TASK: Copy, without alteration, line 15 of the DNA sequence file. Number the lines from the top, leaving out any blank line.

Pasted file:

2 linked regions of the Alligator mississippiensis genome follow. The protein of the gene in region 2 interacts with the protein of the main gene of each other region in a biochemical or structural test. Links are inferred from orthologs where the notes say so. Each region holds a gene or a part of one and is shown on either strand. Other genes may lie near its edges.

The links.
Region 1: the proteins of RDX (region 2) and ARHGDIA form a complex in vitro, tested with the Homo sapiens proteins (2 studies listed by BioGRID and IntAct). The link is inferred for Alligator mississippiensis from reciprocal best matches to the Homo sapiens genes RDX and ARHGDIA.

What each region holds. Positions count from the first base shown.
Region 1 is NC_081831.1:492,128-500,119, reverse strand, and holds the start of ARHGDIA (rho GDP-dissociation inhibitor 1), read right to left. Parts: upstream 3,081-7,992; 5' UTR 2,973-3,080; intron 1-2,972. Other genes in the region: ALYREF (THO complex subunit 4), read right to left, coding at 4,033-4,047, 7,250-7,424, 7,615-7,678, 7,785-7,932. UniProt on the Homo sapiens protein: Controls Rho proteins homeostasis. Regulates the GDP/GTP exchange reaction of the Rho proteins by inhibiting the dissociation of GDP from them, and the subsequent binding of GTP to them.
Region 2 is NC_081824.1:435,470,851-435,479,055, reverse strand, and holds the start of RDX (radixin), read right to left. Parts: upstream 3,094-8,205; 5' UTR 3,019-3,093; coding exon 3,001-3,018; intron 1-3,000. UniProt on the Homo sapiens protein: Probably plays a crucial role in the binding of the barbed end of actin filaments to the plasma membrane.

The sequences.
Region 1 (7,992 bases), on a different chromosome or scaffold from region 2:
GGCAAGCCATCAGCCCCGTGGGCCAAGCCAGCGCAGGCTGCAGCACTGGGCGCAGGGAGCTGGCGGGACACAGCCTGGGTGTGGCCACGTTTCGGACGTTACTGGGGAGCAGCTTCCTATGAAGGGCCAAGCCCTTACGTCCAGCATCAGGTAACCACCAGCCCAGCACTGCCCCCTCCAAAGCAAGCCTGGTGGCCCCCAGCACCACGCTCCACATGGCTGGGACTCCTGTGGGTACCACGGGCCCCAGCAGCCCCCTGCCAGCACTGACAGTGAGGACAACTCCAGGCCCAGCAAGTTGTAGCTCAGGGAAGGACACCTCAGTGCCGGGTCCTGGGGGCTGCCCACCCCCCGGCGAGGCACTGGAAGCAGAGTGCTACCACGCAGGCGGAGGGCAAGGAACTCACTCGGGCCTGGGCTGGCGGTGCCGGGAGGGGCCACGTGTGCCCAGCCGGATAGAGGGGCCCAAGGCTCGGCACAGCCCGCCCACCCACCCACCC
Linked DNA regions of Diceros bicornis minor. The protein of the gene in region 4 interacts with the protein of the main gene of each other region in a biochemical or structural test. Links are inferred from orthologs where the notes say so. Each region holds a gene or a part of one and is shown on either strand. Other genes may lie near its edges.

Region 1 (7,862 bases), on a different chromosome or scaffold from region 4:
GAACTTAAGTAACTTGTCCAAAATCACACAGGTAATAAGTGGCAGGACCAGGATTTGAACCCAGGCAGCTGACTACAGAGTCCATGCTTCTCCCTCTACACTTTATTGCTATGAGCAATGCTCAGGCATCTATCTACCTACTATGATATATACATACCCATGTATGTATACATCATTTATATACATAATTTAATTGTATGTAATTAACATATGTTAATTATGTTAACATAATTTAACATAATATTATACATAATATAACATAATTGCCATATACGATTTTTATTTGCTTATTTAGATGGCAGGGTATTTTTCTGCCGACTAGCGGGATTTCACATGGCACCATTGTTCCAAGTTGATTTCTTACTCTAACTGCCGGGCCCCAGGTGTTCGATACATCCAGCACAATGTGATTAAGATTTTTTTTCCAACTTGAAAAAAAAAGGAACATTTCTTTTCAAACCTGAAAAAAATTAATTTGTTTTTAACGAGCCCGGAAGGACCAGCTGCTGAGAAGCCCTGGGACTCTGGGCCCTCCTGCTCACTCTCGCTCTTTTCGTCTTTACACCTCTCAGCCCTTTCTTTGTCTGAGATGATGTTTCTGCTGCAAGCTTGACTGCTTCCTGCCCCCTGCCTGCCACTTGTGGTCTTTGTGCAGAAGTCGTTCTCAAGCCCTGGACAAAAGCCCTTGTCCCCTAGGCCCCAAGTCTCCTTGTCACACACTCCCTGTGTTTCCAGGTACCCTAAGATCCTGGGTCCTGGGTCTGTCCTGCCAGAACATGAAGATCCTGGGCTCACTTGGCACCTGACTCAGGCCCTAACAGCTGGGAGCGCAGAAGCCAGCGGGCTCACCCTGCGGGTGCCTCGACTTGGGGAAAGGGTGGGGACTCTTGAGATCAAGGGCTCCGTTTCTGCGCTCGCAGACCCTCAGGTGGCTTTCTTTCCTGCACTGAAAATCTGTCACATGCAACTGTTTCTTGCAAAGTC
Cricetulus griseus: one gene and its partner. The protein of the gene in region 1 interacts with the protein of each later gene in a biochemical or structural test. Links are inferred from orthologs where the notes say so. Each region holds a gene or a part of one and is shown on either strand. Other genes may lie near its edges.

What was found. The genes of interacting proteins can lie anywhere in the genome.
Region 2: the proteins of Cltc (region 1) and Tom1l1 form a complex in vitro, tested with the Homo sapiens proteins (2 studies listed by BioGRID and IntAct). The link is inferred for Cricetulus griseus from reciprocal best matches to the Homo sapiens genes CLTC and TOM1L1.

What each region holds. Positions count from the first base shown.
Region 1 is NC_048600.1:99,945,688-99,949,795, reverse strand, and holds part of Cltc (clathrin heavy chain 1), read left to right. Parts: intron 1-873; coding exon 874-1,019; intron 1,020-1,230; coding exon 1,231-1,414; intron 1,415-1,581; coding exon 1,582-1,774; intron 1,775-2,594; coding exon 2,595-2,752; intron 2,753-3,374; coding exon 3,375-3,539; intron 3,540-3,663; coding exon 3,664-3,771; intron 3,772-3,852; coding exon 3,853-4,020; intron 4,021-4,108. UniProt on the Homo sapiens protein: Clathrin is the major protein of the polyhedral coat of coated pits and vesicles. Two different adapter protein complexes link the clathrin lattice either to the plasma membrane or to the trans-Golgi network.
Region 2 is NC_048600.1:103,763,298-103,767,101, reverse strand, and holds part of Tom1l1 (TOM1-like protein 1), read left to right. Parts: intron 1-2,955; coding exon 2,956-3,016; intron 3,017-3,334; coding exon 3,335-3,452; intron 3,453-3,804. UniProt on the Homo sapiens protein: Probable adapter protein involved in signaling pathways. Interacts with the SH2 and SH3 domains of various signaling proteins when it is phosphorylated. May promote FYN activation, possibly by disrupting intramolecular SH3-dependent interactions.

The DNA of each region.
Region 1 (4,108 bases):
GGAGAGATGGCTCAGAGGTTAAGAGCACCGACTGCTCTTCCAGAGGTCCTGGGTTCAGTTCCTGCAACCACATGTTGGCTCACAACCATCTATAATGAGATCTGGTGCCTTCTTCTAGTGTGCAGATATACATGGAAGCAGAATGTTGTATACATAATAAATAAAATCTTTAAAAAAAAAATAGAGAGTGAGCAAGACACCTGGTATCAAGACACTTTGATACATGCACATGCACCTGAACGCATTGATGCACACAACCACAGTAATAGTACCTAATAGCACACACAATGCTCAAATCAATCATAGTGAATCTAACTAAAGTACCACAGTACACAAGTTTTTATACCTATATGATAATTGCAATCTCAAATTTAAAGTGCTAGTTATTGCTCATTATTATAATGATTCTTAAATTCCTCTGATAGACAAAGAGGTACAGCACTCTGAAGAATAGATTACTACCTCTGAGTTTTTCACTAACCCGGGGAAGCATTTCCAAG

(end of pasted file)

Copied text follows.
Region 2: the proteins of Cltc (region 1) and Tom1l1 form a complex in vitro, tested with the Homo sapiens proteins (2 studies listed by BioGRID and IntAct). The link is inferred for Cricetulus griseus from reciprocal best matches to the Homo sapiens genes CLTC and TOM1L1.